A while back I was giving a workshop on "enthusiastic consent" with fellow sexual ethics researcher and writer, Rachel Hills. During the workshop we met a young woman who provided some interesting and intelligent insights into consent based on her experiences in the BDSM community.
She explained that in BDSM sex (which involves bondage and discipline as well as domination, submission and sadomasochism) there is often a fine line between pleasure and feeling violated. And it's not always easy or straightforward to tell how other sexual partners are feeling or thinking.
This is one of the reasons why "safety words" (words which when uttered halt proceedings) are often used in the BDSM community. But as this woman explained, safety words are not helpful in circumstances where a person is gagged and unable to speak. She then detailed a "traffic light" hand signalling system where green meant go, red meant stop and orange meant either slow down or change tack.
A "good dom" (or dominant sexual partner) she stated, understood the importance of effective communication and would never roll their eyes or consider a sexual partner overly cautious, prudish or precious for wanting to spend time working out effective communication strategies.
Listening to her I realised that members of the BDSM community know something that not all non-members know: that one of the keys to good sex is good communication.
After all, looking back, how many awkward teenage sexual experiences could have been avoided or improved with better communication? And how much better is it (as a male or a female) to have sex with a partner who is willing to tell you what they like and when they are enjoying themselves?
So often discussions about consent are framed in the negative as debates about sexual assault. The moment you even begin discussing consent through a positive framework (such as through the concept of "enthusiastic consent") commentators such as Charles Waterstreet are quick to turn it into a negative, by whinging in hyperbolic terms about written legal consent contracts serving as "wet blankets" for sexual romance.
This is unfortunate as it stifles what could otherwise be an important discussion about developing better communication and ultimately better sex. Long term couples already know this. They know that you don't need a legal document or any such nonsense to have consensual sex, but they also know that the longer you know a partner and the better you can read them (and they, you) the better the sex. Being able to communicate about both pleasure and boundaries in sex is important.
Though not all see it this way. Following a recent post on rape and consent I received the following comment: "If I get invited to a banquet and yummy food is laid out on beautifully adorned tables for the taking, then I assume that I may freely gorge myself on any and all of the delights on offer. One thing is for sure, I certainly don't expect, at this banquet, to be required to ask the hostess for permission to taste or sample each and every morsel on offer. To do so would be tiresome and destroy the flow and spirit of the occasion. And so too it would with sex."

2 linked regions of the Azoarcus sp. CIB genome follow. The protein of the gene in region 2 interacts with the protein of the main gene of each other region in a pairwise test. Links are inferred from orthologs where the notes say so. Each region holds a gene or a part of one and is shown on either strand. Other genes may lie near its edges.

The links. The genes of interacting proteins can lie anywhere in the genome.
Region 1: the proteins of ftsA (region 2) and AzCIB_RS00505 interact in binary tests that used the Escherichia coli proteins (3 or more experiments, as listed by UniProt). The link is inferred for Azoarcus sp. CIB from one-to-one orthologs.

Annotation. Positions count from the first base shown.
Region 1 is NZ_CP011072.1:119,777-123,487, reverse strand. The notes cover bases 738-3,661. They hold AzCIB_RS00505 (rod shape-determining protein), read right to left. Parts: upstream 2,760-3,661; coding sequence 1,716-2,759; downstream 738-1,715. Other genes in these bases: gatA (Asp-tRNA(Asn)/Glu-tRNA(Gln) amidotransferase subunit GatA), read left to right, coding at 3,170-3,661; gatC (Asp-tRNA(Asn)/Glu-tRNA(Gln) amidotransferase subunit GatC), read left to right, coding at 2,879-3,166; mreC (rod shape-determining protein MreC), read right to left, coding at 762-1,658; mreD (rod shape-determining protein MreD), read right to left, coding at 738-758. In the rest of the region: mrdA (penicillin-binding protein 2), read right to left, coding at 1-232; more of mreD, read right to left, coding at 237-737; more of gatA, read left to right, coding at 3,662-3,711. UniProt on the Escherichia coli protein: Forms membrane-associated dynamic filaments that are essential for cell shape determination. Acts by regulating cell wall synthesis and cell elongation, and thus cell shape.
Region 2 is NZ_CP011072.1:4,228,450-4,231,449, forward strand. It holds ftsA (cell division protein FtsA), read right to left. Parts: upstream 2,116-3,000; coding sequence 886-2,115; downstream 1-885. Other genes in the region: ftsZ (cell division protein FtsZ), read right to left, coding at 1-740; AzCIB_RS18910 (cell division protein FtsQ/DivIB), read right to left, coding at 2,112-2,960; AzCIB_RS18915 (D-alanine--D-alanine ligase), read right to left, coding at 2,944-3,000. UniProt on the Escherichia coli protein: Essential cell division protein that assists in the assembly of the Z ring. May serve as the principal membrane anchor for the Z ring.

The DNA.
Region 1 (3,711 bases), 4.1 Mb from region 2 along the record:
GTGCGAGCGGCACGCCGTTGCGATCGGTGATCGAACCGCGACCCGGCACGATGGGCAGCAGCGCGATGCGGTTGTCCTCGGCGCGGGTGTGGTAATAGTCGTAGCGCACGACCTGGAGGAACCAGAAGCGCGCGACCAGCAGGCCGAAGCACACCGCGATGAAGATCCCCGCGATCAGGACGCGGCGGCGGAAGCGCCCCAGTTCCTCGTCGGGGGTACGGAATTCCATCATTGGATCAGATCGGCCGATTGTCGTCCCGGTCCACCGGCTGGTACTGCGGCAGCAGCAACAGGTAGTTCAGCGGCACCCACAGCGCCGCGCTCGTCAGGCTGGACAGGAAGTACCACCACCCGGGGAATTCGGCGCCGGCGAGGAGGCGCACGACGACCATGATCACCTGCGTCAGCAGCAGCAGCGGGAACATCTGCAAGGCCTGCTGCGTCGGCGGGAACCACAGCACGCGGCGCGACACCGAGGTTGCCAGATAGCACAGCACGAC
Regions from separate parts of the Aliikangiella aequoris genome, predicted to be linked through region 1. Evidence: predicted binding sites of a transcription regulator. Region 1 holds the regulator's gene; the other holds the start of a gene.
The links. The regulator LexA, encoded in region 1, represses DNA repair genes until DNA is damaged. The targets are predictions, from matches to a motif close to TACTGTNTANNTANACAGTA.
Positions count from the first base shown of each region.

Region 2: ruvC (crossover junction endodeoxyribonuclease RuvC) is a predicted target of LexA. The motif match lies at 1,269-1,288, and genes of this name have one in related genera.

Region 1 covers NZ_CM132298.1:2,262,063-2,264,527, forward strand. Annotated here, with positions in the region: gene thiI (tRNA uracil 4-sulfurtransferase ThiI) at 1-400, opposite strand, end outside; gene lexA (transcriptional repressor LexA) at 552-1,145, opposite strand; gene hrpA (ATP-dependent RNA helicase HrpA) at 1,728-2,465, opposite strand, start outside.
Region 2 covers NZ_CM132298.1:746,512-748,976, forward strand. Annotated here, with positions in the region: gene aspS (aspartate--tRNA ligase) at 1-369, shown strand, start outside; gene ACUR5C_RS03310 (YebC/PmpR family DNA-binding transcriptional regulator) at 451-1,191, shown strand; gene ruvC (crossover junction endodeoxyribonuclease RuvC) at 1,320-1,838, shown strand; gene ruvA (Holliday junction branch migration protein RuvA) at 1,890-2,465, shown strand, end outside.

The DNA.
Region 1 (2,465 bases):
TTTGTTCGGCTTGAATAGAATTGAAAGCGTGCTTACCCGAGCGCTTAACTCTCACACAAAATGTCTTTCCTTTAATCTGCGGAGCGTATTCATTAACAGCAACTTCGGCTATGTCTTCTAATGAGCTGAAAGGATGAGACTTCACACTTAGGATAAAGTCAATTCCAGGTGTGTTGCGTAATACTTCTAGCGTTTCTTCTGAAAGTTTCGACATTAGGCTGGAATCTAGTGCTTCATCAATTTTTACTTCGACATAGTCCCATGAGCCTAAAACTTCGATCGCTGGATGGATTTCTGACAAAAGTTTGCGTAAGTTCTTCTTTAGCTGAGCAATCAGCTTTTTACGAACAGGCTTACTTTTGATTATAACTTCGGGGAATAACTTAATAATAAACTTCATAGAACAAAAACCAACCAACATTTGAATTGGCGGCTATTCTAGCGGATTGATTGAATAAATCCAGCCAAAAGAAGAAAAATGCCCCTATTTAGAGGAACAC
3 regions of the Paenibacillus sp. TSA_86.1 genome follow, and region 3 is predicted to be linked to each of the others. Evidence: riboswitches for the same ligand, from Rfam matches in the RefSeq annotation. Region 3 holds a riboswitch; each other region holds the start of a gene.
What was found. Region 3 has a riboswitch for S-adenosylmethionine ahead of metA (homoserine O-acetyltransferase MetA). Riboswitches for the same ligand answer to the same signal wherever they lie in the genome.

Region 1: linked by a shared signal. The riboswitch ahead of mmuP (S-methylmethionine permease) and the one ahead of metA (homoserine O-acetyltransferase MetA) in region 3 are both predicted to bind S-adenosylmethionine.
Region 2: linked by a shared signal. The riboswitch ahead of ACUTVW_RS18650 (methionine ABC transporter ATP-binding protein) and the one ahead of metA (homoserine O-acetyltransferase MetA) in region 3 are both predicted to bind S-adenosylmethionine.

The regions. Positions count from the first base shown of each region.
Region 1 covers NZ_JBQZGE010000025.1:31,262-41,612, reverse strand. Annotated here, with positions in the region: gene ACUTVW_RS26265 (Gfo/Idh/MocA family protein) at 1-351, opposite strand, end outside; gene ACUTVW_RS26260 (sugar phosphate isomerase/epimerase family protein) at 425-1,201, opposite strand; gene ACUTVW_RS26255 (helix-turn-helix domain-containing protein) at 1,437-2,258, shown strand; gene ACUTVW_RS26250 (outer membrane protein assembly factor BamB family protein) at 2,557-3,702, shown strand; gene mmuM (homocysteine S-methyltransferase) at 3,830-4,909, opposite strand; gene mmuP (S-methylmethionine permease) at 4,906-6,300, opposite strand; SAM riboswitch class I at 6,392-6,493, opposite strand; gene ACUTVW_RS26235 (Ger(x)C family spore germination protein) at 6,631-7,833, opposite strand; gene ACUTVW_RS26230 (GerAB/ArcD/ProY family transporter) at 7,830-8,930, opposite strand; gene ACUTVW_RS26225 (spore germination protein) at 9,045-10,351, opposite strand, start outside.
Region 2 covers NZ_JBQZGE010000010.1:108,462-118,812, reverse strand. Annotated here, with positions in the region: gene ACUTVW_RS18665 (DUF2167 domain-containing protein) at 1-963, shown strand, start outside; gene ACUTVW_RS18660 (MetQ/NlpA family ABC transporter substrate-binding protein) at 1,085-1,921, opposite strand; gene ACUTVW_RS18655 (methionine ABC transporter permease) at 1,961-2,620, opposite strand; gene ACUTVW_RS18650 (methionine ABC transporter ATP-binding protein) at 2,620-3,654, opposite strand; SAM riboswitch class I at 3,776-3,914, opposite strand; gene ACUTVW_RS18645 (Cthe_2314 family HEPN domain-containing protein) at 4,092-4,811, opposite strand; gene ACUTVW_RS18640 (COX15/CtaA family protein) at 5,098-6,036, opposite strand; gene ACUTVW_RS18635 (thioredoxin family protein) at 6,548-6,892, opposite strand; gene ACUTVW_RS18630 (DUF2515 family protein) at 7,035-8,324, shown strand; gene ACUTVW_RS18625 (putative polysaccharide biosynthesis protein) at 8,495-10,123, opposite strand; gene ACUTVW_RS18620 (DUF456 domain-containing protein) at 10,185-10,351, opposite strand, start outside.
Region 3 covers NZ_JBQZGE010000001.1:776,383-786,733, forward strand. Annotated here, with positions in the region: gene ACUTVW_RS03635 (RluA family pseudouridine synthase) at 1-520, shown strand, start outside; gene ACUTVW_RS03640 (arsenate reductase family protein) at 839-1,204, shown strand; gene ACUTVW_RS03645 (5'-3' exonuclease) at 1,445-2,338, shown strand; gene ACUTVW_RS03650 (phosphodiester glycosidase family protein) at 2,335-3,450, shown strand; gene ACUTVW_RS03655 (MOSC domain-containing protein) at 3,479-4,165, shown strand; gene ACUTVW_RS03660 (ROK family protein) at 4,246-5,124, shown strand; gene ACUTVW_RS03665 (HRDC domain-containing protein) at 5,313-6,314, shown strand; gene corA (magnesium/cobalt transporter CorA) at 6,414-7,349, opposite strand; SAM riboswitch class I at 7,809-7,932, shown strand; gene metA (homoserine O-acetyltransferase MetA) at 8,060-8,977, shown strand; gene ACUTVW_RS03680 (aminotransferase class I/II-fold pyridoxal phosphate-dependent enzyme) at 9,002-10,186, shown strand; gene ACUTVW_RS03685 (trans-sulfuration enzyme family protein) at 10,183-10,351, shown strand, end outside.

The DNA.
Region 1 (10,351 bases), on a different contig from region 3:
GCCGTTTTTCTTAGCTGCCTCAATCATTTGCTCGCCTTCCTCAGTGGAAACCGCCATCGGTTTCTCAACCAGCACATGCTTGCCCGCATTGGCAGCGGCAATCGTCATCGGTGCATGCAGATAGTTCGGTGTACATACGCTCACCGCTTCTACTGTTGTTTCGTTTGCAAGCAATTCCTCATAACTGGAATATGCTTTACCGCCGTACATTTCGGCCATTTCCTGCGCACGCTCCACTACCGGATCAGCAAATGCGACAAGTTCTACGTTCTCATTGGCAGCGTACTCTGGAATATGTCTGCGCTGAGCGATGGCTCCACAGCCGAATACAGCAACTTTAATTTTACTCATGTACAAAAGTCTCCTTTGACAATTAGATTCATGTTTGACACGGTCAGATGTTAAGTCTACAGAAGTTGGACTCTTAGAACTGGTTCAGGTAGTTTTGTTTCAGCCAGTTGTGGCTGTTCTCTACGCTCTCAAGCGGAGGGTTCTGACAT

The implication is clear. If you're a woman and you want to engage in any level of sexual contact, be prepared to put everything on offer.
Of course very few men see it this way. In fact all the men I know not only realise the importance of making sure a girl feels good during sex, but they actually want the girl to feel good.
But what about the issue of communicating about sex with a partner who is asleep? In his article, Waterstreet questions why one has to get fresh (conscious) consent for penetrative intercourse, or as he flippantly puts it, "one for the road", if one's partner has fallen asleep. He mockingly suggests that "in future, young lovers should wake their sleeping partners , get them to ring Legal Aid HelpLine for independent advice as to giving consent . . ."
To be clear about this, within some relationships people enjoy waking up to a person performing a sexual act on them. And there is nothing wrong with that provided all people are happy. But it is problematic legally and ethically to assume that it is OK, in general, to have sex with an unconscious or sleeping person. It is also problematic to assume that the default position is that most women would be "cool" with it.
And here is why.
Consent to sex once is not consent forever thereafter (if it were, rape in marriage would not exist). But more than this it can be highly traumatic for a woman to wake up to another person having sex with them, even if they have had consensual sex before.
For starters it changes sex from something enjoyed between two people, to something done to a woman. It also reduces the woman to a masturbatory aid. More than this though, women who experience this often go on to have anxiety sleeping in places where there are other men (such as on planes or hostels) for fear of being raped in their sleep.
The point is not to put a wet blanket on sex but to simply emphasise that communication in sex is not daggy or uncool. Improved communication actually improves sex and good sexual partners know it.